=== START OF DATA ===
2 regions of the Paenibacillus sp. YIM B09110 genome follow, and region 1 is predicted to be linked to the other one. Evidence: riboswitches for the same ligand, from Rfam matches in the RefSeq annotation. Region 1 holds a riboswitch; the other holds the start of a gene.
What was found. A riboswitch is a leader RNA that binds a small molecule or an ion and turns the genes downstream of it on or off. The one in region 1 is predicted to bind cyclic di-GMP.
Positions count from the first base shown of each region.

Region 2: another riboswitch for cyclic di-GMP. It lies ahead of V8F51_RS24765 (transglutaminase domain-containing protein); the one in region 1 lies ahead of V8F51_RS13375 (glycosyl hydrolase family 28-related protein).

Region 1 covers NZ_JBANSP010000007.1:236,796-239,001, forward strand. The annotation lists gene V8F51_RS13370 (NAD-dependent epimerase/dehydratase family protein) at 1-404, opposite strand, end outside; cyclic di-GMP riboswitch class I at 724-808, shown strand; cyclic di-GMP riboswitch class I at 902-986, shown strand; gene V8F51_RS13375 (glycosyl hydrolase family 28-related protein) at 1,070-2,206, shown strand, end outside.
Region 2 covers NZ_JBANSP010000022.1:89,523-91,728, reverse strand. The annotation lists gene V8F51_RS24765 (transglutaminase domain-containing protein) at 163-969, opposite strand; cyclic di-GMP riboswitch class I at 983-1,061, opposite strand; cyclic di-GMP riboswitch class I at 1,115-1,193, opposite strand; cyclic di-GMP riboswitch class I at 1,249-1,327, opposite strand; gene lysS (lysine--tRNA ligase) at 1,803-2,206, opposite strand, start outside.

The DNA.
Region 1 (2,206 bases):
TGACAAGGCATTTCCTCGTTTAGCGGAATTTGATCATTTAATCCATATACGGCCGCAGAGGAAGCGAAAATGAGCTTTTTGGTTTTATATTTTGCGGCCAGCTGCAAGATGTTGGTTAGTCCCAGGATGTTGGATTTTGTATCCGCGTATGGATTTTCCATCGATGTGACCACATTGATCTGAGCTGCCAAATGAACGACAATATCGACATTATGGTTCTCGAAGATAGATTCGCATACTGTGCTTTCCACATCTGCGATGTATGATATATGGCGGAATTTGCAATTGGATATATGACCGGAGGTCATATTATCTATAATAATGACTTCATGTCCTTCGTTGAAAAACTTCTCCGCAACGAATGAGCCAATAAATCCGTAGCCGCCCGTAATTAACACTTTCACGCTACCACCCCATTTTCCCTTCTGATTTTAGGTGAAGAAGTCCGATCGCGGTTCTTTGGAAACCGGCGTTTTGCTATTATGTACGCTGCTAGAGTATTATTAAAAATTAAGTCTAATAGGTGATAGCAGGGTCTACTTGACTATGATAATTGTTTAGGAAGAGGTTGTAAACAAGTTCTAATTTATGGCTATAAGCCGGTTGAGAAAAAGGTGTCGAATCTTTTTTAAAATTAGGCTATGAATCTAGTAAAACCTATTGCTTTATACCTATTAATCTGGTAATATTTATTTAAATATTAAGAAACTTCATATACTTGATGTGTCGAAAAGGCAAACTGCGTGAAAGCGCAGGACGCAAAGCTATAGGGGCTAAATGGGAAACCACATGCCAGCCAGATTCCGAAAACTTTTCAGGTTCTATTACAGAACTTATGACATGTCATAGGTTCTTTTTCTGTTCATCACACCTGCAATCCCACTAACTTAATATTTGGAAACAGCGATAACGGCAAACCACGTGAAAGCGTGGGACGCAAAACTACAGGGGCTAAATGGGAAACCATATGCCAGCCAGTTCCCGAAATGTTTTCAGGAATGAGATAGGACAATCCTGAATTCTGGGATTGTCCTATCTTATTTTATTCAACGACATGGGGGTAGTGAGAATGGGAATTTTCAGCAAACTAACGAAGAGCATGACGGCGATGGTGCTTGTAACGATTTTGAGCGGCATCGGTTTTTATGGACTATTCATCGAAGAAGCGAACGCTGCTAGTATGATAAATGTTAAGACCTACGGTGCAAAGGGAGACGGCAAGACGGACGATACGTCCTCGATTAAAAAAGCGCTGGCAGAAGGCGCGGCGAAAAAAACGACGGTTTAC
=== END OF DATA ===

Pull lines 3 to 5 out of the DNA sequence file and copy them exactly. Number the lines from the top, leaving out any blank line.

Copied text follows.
Positions count from the first base shown of each region.

Region 2: another riboswitch for cyclic di-GMP. It lies ahead of V8F51_RS24765 (transglutaminase domain-containing protein); the one in region 1 lies ahead of V8F51_RS13375 (glycosyl hydrolase family 28-related protein).

Region 1 covers NZ_JBANSP010000007.1:236,796-239,001, forward strand. The annotation lists gene V8F51_RS13370 (NAD-dependent epimerase/dehydratase family protein) at 1-404, opposite strand, end outside; cyclic di-GMP riboswitch class I at 724-808, shown strand; cyclic di-GMP riboswitch class I at 902-986, shown strand; gene V8F51_RS13375 (glycosyl hydrolase family 28-related protein) at 1,070-2,206, shown strand, end outside.